Asia News Oct 02

Malaysian political instability worrying investors

Analysts say country could lose new investments amid leadership tussle, as anxiety bubbles among foreign investors worried about policy disruption and reforms stalling; Malaysian Airlines is also facing financial difficulties

by Liz Lee
Malaysian political instability worrying investors
Malaysia's Prime Minister Muhyiddin Yassin reacts during a session of the lower house of parliament, in Kuala Lumpur, Malaysia on July 13, 2020. REUTERS/Lim Huey Teng

KUALA LUMPUR: With its leadership tossed into uncertainty again, Malaysia risks delays and loss of new investments, analysts and business groups say, as anxiety bubbles among foreign investors worried about policy disruption and reforms stalling.

A week after opposition leader Anwar Ibrahim laid claim to the premiership citing enough parliamentary support to form a new government, the political situation is fluid and the power to decide what happens next rests with a king who is currently hospitalised.

Fitch Solutions said the upheaval since March was risky for Malaysia's long-term growth at a time when its neighbours compete for investments from firms diversifying manufacturing away from China.

"Malaysia could find it difficult to pitch its attractiveness to investors given the existence of lower-cost centres such as Vietnam and Indonesia on the one hand, and more stable politics in countries such as Singapore," its Senior Asia Country Risk Analyst Darren Tay said.

The power struggles that have ensued since the end of decades of unbroken rule by one party in 2018 could sap confidence among multinationals beset by coronavirus-related problems, analysts and business groups said.

"Political instability ranks high on corporations' considerations because it would have a ripple effect on policies," said the American Malaysian Chamber of Commerce CEO Siobhan Das.

Muhyiddin Yassin unexpectedly emerged as prime minister in March after forging an alliance with opposition parties to gain a parliamentary majority.

He was accused of stealing power by shifting alliances instead of earning an electoral mandate and has rejected Anwar's claim of legislative backing.

Japanese firms long present in Malaysia are watching closely, and decision makers back home are worried it could complicate future plans, said Daiji Kojima, president of the Japanese Chamber of Trade and Industry.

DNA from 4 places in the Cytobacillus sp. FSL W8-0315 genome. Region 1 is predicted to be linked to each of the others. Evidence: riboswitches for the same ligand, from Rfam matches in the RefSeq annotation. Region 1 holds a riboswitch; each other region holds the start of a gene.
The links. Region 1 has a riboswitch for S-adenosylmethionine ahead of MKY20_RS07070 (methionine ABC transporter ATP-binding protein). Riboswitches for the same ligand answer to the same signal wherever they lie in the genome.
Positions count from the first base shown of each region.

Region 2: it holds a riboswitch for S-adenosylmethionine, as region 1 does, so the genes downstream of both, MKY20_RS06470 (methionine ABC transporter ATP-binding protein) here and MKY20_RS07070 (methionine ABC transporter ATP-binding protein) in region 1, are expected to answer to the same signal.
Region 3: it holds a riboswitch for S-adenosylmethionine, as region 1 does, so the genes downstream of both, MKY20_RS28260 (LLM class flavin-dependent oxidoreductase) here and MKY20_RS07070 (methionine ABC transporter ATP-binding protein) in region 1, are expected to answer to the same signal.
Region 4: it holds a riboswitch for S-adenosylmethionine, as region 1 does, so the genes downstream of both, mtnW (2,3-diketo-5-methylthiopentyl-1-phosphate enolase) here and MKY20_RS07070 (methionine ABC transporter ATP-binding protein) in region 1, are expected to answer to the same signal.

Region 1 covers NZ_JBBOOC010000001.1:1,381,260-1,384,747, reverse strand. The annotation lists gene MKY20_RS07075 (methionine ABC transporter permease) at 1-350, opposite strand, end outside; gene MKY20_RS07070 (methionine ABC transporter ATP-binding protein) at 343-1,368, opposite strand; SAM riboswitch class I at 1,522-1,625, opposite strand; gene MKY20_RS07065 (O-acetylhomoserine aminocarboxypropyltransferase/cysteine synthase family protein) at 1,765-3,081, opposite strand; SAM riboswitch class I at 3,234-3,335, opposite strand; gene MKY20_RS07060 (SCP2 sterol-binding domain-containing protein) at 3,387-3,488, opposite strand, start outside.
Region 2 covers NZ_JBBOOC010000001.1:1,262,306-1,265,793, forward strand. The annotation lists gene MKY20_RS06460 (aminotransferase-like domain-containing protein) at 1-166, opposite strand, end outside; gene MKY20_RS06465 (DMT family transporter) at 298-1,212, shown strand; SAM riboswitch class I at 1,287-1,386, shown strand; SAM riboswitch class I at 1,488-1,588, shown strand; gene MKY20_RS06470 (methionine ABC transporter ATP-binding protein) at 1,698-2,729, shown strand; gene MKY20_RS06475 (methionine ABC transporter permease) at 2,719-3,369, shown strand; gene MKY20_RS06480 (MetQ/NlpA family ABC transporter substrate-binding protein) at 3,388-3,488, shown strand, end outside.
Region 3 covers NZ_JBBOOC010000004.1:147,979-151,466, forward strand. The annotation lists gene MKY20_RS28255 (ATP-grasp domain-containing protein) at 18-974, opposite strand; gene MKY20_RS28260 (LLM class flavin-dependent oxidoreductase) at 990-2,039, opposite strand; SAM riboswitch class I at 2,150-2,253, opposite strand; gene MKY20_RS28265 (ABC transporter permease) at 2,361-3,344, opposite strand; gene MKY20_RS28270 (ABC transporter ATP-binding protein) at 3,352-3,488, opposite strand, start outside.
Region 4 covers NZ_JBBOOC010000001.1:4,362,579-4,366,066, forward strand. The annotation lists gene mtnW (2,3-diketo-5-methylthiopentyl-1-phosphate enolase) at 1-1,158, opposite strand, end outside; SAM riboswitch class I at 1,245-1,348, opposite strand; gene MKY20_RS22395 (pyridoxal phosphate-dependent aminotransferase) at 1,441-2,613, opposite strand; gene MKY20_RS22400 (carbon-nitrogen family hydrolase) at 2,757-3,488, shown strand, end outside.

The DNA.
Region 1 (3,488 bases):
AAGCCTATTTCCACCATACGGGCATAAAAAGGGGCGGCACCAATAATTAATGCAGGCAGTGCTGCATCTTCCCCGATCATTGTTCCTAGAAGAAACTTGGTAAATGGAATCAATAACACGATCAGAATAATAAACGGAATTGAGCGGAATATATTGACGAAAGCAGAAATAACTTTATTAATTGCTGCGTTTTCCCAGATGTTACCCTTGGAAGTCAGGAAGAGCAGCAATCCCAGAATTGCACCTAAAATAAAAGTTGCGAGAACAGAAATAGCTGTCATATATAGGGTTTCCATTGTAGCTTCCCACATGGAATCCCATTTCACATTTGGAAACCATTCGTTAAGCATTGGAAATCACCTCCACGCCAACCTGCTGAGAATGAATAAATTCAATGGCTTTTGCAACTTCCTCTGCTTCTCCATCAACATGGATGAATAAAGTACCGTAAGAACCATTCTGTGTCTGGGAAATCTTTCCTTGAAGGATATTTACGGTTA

Bank Islam economist Adam Mohamed Rahim said equities investors were anxious about the possibility of a new election, while Jeffrey Halley, senior market analyst at OANDA, said a change in government could pose problems for new investments.

"Malaysia may struggle to attract foreign inflows when the country's governance is in such a state of constant flux," he said.

A smooth power transition, however, could see Malaysia's appeal restored in about six months, Halley said.

Malaysia Airlines parent: Group running out of cash

Meanwhile, Malaysia Aviation Group, the holding company for Malaysia Airlines Bhd, said in a letter to lessors the group is unlikely to be able to make payments owed after November unless it receives more funding from state fund Khazanah.

The letter, reviewed by Reuters, follows a request by the troubled carrier for steep discounts on aircraft rentals from its lessors as part of a broad restructuring plan, three sources with knowledge of the matter said.

According to the letter, the aviation group was experiencing "an average monthly operating cash burn of $84 million" but only had $88 million in liquidity as of Aug. 31 and an additional $139 million available from Khazanah, its sole shareholder.

"Based on the current run-rate, absent further funding from shareholders, the group will likely be unable to meet its obligations, including payments to lessors, post November 2020," it said.

The letter was sent last month but the exact date was not immediately clear.

Malaysia Aviation Group and Khazanah had no immediate comment in response to queries.

Malaysia's national airline has struggled to recover from two tragedies in 2014 - the mysterious disappearance of flight MH370 and the shooting down of flight MH17 over eastern Ukraine.

Khazanah took it private that year as part of a $1.5 billion restructuring but efforts to turnaround its business have been further upended by the coronavirus pandemic.

Malaysia Airlines plans to negotiate the steep discounts with its lessors via a restructuring plan it is seeking to implement through a UK court process, the sources said, declining to be identified due to the sensitivity of the matter.

In addition to Malaysia Airlines Bhd, the holding company group includes other local carriers and entities involved in aircraft leasing and ground handling services.

(Reporting by Liz Lee and Anshuman Daga in Singapore, plus Tim Hepher in Paris; Editing by Martin Petty, plus Miyoung Kim and Edwina Gibbs)